Smart devices have used internet protocol, IPv4, that is running low on available IP addresses. This is being replaced by IPv6 that will provide sufficient IP address possibilities for the foreseeable future.

The security, privacy, legal and regulatory implications of IoT

IoT is highlighting a number of security, privacy and regulatory concerns, many of which existed prior to the growth of IoT. A selection of top concerns relating to smart devices include the following:

  • Privacy – the clear majority of devices collect personal information through the device, the cloud or the device’s mobile application.
  • Insufficient authentication/authorisation – either no passwords or weak and simple passwords.
  • Transport encryption – the majority of devices use unencrypted network services.
  • Web interface vulnerabilities – persistent cross-site scripting, poor session management and weak default credentials.
  • Insecure software – a majority of device software updates not encrypted during download.
  • Lack of control and information asymmetry – the generation, storage and sharing of IoT pushed data over which the user has no control and where many IoT devices do not contain an obvious point where the user can give consent.
  • Extrapolation of inferences from data and repurposing of original processing – disclosure of information to third parties and the regeneration of data for new purposes.
  • Limitations on the possibility of remaining anonymous – wearing IoT devices that are close to the data subjects result in a range of identifiers being available.

Notwithstanding the above concerns, there are many benefits associated with embracing a connected world. 

Some of the major opportunities are: sensor-driven decision analytics, process optimisation, instantaneous control and response to complex autonomous systems, tracking buying behaviour for real-time marketing, energy distribution, utilisation and reporting, smart home devices and health care monitoring.

A business must take advantage of useful analytical IoT data for actionable insights to stay ahead of the curve by predicting business trends, reduce operational failures and ensure smooth operations.

With the plethora of IoT devices coming onstream, the business must develop a holistic approach to IoT management, including IoT security, to ensure that IoT is both an enabler and secure.

Business transformation is incorporating IoT and cloud computing is becoming the foundation for IoT data management, hosted by service providers, to reduce the complexities associated with large and diverse data collection pools.

Businesses need to embrace IoT if they want to stay competitive and not fall behind.

Read more about IoT security

This was last published in February 2017

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An interesting summary, however I think it misses a fundamental point that seems to be being missed by all those who are not really engaged in the business of IoT.

Anyway, whatever it is, happens because those deploying it are going to make money from it. If it takes investment, then the amount they make has to be more than they invested.

IoT is not about devices, IP networks, sensor arrays or gateways, its about solving business problems or creating new, disruptive business models. M2M was about sensors, reading data remotely from a pump to determine whether its bearings were about to fail, that is not IoT.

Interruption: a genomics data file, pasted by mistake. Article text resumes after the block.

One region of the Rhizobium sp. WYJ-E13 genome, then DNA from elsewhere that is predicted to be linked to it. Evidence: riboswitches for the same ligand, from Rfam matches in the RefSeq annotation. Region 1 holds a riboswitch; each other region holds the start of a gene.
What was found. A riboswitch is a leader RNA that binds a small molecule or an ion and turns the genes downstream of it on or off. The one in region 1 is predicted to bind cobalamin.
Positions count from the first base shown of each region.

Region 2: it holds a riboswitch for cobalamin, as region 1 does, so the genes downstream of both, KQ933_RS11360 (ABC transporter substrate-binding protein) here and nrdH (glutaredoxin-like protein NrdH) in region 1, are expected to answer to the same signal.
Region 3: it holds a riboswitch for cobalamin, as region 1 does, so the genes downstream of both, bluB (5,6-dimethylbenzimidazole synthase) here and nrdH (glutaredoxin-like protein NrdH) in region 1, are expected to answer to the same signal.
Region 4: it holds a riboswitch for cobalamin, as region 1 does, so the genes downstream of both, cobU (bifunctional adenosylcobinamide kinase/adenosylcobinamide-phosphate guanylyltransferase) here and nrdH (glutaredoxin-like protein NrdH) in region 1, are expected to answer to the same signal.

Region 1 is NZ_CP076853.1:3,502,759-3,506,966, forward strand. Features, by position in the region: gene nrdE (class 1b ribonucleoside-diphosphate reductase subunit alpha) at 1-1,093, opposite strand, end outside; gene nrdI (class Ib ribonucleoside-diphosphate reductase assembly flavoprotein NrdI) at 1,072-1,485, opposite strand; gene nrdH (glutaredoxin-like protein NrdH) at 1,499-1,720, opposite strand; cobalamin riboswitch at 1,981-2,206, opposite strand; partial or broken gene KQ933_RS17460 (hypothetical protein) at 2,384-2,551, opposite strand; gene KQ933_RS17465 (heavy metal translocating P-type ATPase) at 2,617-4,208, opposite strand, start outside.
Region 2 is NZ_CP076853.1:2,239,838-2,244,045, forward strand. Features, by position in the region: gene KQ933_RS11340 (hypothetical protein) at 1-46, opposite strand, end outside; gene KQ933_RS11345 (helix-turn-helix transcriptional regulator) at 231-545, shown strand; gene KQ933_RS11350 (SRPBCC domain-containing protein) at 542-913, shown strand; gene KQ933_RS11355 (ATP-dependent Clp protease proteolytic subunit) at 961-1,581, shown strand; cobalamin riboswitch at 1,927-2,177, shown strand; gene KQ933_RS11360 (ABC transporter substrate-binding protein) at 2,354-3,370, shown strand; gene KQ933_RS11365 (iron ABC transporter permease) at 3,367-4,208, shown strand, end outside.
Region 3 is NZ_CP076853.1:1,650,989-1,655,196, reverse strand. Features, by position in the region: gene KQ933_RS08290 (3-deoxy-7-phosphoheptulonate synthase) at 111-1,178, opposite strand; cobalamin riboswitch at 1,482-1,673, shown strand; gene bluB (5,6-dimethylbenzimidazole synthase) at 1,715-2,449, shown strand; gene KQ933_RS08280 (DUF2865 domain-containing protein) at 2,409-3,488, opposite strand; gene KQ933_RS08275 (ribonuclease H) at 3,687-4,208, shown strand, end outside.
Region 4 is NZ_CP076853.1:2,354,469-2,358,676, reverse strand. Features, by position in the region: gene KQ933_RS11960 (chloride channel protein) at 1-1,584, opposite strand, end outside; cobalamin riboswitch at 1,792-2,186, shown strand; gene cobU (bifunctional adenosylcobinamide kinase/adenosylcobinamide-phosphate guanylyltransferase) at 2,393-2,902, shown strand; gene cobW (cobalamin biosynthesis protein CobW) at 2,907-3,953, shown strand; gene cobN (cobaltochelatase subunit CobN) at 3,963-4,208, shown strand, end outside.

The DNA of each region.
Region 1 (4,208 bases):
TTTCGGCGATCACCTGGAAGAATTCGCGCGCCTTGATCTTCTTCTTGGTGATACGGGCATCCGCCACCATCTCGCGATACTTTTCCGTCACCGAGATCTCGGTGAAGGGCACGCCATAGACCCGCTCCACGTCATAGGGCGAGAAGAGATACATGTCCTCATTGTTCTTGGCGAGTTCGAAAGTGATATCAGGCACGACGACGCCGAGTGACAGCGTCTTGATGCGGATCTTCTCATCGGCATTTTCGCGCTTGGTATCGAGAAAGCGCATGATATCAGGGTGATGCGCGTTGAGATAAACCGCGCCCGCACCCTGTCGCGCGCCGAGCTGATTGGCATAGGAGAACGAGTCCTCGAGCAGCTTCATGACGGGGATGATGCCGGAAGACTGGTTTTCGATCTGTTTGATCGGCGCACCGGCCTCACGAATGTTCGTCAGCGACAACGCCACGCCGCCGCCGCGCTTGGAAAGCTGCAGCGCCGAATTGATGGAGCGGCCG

IoT is the application of IT (Information Technology) to establish either cost savings or revenue creation through leveraging OT.

It is liken to the human brain. The conscious, subconscious and unconscious brain. The voice in your head is the conscious, the now. The recall of your birthday or age is the subconscious, until I mentioned it the data was not present, but it rapidly appeared without much effort. The unconscious, well if I ask you to recall the name of your favourite restaurant from last years vacation, it would take a bit of searching. It would likely involve the wine, the menu, the food, the location, the people with you, the weather, in fact a lot of additional data points.

The conscious is the device, its working the now. The gateway is likely the subconscious and the cloud is the unconscious. Over time, holidays, etc. the analytics will work on the long term data, your favourite will change.

Its the same with IoT, the driver is the business, the typical path a CEO will take is to talk to IT about whether IoT can build a business, or reduce cost.

No longer will you buy a forklift truck, it will be like photocopier, you will pay per use. Forklift truck companies will lease the vehicle and forklift truck salesman will have a very different business model to sell. Another favourite of mine is SteadyServ, who leverage analytics to ensure the bar does not run out of beer.

Many talk, write, whatever about IoT and focus on the devices, yet the driver is the business need and not the devices. Street lights that save electricity by turning off when nothing is moving, yet, unlike those office lights where you have to wave your arms to show you are still here, the fact they are all connected together means they can determine you have no suddenly vanished. The street lights can monitor parking spaces, traffic flow, air quality. The latter may let traffic systems redirect traffic away from schools when the air quality is poor.

Instrumenting machines in manufacturing is last century, it was known as M2M and was about machines providing insight. The IoT world is about establishing business value through leveraging the advances in IT over the past decade and applying them to a business that includes remote devices. In every case its about securing a significantly positive RoI or Outcome, not the technology being used.